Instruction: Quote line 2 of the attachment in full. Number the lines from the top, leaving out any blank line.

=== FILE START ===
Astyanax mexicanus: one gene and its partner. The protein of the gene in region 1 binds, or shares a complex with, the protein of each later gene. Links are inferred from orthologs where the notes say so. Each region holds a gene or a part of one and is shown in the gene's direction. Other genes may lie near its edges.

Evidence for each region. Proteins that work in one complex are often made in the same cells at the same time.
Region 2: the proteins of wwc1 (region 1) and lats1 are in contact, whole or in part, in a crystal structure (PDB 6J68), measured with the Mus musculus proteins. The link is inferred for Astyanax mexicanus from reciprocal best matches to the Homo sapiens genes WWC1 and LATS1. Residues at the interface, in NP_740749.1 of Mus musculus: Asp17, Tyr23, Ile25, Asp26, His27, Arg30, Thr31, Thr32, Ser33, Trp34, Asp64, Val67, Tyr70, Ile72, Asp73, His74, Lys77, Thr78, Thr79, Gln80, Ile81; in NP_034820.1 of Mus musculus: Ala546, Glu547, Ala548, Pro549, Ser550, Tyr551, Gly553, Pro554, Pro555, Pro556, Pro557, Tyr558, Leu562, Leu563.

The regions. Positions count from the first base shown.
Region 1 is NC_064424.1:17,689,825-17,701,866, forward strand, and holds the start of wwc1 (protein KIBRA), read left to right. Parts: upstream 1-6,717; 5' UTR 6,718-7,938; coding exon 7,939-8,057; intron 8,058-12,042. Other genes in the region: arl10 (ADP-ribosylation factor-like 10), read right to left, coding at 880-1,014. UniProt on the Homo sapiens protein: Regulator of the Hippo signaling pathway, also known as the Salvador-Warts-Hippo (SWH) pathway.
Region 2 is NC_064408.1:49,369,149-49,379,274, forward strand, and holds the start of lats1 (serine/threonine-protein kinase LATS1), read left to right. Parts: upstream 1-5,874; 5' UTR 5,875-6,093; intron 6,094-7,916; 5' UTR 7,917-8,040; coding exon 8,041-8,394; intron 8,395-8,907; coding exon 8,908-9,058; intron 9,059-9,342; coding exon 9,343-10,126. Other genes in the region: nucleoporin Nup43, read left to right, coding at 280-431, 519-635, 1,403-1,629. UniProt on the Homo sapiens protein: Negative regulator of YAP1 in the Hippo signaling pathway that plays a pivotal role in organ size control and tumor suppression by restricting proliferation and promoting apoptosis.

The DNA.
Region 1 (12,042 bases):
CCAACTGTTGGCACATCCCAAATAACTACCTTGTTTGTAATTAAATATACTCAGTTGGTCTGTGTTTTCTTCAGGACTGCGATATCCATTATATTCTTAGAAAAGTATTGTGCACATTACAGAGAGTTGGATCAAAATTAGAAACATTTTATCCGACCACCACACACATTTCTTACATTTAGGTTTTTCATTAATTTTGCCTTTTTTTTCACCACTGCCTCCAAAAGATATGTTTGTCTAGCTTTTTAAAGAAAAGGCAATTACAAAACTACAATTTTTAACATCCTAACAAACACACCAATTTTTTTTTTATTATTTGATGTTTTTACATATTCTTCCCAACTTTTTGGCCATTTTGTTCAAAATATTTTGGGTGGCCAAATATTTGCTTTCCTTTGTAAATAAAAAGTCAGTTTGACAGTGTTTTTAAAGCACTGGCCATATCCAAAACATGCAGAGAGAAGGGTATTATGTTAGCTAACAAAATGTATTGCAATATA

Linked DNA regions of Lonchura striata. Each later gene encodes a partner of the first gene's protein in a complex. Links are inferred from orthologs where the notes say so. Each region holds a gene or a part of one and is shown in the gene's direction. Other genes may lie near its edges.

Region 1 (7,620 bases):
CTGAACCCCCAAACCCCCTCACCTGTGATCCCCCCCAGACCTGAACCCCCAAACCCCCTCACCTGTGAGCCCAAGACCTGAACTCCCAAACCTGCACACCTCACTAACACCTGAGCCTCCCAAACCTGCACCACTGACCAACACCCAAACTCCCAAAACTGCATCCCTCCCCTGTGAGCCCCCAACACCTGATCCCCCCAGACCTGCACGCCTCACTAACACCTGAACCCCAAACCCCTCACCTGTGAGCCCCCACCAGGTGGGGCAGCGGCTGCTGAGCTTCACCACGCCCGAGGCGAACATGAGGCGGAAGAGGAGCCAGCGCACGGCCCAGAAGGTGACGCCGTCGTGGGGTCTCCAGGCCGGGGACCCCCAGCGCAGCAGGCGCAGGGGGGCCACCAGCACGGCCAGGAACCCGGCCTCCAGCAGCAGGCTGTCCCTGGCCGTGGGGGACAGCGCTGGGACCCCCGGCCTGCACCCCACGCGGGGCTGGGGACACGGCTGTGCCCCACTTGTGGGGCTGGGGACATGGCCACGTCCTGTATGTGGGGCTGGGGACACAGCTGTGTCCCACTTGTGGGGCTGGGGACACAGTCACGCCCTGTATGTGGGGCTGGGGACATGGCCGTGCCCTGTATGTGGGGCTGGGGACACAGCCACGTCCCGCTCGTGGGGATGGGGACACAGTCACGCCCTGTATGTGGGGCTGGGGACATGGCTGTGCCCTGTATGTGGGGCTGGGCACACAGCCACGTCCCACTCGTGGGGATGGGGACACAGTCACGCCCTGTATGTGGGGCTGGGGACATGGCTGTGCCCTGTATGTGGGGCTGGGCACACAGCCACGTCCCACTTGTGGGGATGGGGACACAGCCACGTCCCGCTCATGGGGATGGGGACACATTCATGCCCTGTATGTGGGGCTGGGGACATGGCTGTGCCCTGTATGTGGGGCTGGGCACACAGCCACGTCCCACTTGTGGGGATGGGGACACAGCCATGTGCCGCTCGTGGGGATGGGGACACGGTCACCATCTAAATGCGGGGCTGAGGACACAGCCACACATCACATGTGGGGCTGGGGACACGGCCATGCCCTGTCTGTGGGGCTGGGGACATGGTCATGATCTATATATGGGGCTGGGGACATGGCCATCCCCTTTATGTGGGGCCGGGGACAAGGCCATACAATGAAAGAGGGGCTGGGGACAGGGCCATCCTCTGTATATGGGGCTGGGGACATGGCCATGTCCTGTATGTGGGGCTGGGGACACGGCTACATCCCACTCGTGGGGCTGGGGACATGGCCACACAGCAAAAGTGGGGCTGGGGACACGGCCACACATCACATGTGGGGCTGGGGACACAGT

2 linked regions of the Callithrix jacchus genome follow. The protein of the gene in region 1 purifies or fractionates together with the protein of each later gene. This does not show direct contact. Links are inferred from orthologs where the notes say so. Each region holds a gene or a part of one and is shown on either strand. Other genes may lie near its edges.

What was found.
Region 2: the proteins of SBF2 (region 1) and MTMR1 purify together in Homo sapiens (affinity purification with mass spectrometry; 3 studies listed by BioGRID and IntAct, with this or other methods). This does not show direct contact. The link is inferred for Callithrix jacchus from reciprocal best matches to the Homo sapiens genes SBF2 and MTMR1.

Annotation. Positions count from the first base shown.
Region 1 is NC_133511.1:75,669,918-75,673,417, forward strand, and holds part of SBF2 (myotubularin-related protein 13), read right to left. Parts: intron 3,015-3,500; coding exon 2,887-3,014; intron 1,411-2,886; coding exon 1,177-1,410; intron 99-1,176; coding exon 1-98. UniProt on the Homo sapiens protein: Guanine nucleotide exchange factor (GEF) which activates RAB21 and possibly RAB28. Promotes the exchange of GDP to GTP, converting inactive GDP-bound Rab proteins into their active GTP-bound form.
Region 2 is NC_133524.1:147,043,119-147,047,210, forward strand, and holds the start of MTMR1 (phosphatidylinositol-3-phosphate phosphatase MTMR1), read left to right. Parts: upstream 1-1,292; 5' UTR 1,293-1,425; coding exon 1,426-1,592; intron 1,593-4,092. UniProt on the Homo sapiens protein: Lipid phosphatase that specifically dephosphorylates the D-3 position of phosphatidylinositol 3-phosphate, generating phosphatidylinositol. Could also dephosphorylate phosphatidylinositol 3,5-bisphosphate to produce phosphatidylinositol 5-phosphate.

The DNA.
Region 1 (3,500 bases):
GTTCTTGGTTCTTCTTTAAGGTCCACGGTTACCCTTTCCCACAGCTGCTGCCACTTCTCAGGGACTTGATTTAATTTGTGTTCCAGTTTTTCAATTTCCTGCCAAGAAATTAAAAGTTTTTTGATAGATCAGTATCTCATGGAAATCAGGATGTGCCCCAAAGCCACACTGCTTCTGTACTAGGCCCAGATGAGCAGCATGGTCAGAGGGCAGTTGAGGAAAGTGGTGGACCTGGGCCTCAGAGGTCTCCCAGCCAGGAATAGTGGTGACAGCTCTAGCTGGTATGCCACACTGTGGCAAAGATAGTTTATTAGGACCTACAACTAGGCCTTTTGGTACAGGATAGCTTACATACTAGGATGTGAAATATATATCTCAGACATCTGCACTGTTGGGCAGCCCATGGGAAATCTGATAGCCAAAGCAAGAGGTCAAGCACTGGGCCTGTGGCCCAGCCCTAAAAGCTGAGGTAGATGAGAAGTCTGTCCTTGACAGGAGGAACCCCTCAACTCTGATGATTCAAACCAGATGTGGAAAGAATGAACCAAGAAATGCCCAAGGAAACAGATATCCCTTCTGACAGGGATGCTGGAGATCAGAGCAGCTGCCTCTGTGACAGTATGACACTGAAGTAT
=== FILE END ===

Evidence for each region. Proteins that work in one complex are often made in the same cells at the same time.